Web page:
At home, we’re in charge of cleanliness and hygiene. We decide how often to clean the kitchen and bathroom and what hygiene rules to put in place.
In the workplace, however, much of this is out of our hands. We’re reliant on employers and managers to ensure our health and safety.
Here are three ways in which the workplace influences our health and what employers can do to ensure workplace hygiene:
1. Mental Health
Our workplace has a huge impact on our mental health. Scientific studies have shown that the cleaner and less cluttered our space, the better we feel. So if your desk is overflowing with papers and your computer is covered in dust, it’s unlikely to promote positive feelings. Equally, we thrive in environments with lots of natural light and maybe a few pot plants too.
This all means that offices should be cleaned regularly and thoroughly. Clean windows let in more natural light. Clean desk spaces allow us to feel organised and motivated. Well-cared for plants help us to feel energised. And feeling a sense of pride in our workspace and motivation for the work we do is all that contributes to us feeling mentally strong and healthy.
Any indoor space where lots of people gather has the potential to spread illness. Colleagues who have a virus may sneeze and cough without covering their mouth. Or fail to wash their hands properly after going to the bathroom. This means that germs are spread throughout the office.
Just think of all the things we touch in the workplace day after day – our computer keyboard and mouse, door handles, elevator buttons, the kettle in the office kitchen – the list is endless. Viruses and bacteria can live on surfaces for a significant period of time, allowing them to be spread around the office and to other colleagues.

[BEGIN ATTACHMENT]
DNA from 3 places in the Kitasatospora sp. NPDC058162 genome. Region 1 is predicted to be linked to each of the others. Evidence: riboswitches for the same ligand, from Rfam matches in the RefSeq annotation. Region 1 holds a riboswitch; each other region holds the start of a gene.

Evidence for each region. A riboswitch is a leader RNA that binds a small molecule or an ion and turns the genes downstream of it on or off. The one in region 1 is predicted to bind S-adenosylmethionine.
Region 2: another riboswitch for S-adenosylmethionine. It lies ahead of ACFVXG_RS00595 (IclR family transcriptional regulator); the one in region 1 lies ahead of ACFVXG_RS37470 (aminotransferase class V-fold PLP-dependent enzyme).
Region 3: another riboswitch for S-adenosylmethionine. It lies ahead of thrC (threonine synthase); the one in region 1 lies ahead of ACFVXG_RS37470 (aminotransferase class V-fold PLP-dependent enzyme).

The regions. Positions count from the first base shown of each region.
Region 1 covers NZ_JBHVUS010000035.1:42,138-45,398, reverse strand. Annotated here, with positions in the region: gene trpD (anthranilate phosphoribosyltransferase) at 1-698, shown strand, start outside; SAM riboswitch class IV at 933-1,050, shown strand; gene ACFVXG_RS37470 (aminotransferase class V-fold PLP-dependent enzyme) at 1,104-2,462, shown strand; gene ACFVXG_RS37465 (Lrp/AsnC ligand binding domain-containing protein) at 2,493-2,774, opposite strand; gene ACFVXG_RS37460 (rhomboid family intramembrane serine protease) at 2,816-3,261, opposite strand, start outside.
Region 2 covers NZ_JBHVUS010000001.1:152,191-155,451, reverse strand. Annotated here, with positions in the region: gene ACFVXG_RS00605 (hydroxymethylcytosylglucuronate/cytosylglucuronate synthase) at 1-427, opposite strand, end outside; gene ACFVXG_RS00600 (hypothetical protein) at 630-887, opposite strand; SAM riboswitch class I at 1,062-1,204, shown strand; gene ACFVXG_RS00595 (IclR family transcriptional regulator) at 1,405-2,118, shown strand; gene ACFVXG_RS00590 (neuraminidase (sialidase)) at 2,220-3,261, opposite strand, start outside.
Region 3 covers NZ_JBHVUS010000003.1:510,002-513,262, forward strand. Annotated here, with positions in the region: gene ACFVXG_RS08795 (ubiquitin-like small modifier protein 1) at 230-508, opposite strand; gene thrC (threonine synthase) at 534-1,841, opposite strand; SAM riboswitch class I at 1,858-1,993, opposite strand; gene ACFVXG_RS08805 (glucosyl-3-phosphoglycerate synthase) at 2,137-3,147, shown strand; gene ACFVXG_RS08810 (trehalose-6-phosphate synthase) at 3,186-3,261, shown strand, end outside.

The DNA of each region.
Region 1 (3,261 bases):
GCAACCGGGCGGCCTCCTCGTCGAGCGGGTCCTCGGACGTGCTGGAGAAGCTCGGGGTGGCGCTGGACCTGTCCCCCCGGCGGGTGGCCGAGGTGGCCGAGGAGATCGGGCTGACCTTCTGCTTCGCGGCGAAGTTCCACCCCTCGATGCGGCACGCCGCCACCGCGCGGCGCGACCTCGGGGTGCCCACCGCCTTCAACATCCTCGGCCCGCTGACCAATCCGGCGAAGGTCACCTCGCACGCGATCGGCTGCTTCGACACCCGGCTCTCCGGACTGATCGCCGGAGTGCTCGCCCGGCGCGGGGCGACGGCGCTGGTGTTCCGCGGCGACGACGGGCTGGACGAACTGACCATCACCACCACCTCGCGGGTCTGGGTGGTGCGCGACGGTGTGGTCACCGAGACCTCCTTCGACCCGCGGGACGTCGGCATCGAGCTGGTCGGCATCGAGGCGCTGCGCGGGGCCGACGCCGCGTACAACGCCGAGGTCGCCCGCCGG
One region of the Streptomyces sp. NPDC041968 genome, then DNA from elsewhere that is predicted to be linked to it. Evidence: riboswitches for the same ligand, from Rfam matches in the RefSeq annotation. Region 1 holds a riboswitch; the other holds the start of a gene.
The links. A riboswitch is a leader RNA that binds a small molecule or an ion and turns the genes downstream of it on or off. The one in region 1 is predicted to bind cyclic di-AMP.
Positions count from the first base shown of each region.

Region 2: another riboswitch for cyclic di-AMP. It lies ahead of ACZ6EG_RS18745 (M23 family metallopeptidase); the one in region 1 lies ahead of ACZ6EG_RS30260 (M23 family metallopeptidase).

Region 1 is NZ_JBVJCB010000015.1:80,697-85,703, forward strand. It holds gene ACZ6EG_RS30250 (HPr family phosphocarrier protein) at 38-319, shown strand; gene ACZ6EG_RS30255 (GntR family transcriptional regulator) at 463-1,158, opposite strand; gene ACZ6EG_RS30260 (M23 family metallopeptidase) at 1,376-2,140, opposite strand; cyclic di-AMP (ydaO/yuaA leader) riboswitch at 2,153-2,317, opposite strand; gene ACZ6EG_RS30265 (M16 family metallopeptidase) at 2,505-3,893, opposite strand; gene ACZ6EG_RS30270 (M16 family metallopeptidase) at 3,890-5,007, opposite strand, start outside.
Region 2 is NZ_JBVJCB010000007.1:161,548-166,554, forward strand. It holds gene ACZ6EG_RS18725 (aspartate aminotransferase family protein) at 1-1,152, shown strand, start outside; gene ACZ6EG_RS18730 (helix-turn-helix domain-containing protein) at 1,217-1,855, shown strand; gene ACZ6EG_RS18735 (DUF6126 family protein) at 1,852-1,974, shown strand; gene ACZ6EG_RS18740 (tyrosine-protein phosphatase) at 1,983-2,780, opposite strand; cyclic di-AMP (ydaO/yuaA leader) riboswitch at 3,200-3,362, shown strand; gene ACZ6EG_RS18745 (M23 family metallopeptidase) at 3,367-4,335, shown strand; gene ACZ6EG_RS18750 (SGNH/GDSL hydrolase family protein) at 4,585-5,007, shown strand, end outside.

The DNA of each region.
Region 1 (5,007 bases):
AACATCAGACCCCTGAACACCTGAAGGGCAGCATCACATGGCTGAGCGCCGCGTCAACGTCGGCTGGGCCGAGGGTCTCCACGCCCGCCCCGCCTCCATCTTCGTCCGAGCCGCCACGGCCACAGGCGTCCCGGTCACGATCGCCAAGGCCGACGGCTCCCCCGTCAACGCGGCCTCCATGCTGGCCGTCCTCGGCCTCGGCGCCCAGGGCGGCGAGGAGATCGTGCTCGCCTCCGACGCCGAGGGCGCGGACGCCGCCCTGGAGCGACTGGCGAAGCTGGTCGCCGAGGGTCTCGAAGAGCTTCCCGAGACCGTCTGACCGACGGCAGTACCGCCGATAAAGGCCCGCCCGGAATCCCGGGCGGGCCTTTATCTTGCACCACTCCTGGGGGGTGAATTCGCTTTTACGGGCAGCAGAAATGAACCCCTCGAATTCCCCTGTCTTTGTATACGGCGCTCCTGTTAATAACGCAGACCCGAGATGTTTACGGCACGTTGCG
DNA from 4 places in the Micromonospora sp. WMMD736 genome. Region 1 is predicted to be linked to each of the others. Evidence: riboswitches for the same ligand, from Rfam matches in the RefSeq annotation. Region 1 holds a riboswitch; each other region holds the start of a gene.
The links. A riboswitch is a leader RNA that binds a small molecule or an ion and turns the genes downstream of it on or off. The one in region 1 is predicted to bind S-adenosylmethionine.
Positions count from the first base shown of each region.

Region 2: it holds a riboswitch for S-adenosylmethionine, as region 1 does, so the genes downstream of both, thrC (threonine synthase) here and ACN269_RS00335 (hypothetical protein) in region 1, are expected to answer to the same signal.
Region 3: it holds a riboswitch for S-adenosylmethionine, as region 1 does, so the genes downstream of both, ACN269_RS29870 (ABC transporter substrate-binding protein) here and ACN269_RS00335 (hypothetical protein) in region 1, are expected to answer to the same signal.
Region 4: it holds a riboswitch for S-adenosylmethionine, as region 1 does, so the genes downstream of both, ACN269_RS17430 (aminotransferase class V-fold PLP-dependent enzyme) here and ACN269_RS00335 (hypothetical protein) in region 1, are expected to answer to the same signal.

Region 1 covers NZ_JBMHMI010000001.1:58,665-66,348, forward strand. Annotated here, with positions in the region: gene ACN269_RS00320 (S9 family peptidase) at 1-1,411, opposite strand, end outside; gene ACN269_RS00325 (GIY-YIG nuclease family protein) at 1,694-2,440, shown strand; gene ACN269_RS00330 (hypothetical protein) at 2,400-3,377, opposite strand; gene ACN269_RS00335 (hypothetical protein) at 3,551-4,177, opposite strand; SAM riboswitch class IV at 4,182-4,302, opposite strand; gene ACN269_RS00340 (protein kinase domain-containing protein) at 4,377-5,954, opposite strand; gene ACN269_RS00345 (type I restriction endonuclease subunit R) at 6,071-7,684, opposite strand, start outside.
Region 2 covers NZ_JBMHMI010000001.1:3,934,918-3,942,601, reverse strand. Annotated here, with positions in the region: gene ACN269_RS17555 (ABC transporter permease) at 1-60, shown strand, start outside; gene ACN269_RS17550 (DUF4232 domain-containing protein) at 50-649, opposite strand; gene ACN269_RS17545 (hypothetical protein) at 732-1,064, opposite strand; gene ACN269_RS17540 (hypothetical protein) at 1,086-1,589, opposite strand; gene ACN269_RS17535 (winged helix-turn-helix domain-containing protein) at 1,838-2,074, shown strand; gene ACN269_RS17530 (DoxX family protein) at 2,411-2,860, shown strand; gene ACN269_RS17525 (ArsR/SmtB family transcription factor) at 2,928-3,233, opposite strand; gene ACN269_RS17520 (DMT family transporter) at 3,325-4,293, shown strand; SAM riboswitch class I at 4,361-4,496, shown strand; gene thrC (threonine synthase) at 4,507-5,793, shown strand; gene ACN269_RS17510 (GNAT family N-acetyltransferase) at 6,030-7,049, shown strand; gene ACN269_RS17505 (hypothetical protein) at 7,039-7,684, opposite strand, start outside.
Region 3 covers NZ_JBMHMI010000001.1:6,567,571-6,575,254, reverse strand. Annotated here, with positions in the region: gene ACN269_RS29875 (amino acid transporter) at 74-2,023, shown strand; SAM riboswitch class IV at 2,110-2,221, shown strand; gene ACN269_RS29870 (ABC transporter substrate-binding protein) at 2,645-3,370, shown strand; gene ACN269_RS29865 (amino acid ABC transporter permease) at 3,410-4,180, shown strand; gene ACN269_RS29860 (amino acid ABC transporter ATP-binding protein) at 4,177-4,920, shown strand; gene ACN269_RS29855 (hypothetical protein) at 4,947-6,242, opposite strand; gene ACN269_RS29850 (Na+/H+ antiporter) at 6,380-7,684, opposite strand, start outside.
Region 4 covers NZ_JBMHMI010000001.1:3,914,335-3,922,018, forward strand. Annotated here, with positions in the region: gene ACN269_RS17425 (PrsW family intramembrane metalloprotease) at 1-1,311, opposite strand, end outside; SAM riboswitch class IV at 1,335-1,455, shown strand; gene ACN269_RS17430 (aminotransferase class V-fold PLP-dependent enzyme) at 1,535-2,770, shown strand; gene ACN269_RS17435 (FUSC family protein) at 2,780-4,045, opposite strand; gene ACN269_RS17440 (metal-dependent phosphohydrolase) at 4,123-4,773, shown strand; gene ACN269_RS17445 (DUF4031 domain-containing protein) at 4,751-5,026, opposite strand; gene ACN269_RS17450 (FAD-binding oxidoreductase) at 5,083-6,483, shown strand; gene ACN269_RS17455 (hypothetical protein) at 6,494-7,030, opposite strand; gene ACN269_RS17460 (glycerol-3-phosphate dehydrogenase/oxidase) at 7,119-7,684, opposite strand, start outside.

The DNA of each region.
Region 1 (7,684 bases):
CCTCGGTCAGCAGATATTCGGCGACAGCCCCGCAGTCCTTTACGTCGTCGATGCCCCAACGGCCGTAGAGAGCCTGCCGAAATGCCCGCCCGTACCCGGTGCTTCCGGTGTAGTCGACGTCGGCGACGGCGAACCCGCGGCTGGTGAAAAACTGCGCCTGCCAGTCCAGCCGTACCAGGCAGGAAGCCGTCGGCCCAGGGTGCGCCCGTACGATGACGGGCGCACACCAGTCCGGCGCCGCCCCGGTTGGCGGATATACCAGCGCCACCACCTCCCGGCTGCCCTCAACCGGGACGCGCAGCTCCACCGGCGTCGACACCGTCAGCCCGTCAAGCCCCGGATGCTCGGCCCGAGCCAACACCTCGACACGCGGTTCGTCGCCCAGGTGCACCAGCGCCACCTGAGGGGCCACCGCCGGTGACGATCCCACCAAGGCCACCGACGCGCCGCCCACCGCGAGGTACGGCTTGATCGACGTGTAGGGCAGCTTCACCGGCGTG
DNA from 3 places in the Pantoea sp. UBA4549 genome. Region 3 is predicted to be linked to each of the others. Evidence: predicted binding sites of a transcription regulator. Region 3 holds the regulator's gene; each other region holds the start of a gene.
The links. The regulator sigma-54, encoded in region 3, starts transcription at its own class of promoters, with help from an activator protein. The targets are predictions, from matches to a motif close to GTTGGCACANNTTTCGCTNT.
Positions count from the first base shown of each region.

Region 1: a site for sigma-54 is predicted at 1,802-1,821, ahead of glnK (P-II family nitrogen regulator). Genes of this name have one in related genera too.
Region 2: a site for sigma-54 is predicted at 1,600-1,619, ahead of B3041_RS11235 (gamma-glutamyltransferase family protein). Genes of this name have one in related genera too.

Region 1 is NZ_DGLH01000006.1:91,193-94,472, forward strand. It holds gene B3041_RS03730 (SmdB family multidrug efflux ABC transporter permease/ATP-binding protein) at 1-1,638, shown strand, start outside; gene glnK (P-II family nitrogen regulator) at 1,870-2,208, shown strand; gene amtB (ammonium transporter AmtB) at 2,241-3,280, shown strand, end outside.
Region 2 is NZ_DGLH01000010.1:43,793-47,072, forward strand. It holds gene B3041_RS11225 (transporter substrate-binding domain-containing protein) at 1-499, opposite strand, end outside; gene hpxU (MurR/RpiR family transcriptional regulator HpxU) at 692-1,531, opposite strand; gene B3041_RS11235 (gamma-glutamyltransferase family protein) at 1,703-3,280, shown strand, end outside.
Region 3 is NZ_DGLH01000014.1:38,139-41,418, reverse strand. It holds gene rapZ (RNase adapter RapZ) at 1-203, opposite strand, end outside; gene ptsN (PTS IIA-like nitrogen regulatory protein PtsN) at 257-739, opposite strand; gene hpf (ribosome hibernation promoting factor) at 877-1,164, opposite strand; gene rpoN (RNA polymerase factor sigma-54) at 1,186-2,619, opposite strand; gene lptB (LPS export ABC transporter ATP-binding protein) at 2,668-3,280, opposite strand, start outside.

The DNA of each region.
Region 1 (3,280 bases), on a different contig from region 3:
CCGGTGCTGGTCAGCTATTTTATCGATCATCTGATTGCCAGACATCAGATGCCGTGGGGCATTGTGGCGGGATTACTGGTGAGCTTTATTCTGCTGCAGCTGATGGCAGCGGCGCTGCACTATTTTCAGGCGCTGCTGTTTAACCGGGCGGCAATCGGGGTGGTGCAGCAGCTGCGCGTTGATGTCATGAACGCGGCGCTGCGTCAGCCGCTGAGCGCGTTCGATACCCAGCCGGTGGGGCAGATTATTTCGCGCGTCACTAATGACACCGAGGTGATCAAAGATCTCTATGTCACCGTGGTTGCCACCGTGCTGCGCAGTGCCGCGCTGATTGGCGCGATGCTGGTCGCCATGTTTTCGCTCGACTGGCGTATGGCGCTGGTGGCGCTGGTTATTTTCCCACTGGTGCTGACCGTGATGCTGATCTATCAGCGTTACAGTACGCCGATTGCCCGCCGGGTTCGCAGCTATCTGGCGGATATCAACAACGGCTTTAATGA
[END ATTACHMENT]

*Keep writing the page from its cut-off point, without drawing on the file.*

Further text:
Only regular cleaning and good personal hygiene can keep these bugs under wraps. When an office is properly cleaned, we don’t find ourselves constantly battling with illness. We take fewer days off sick and are able to work with improved productivity, which is a good thing both for us and our employers.
Another way in which workplace hygiene affects our health can be attributed to dirty and slippery floors. It can be very easy to slip and fall on a floor that isn’t properly cared for. Maybe it’s a rainy day and floors have become wet. Or maybe there’s been a spillage in the kitchen that hasn’t been properly cleaned up.
Slipping on a dirty floor can lead to pulled muscles and, in some cases, broken bones. Both injuries require considerable recovery time. As a result, it’s really important that someone is on hand throughout the day to address workplace health and safety issues.
What Employers Can Do
Poor workplace hygiene can have a really detrimental effect on our health. That’s why companies should always employ a reliable team of cleaners, respond quickly to any health and safety concerns and encourage good personal hygiene amongst employees.
They should also consider their sickness policy – if they frown heavily upon anyone taking a day off sick, more sick people will drag themselves into the office, spreading their germs and increasing the health risk to other employees.
And, it goes without saying, employers need to facilitate good hygiene in the office. That means having enough soap by bathroom sinks, regularly changing the towels that people dry their hands on, maintaining a good supply of clean kitchen cloths and looking elsewhere for office space when the current accommodation just won’t come up to scratch.
To keep workplace hygiene high we don’t need to buy expensive equipment or lay down restrictions or rules. All that is need is a little bit of awareness and good will. That’s all what’s needed to stay healthy in a workplace.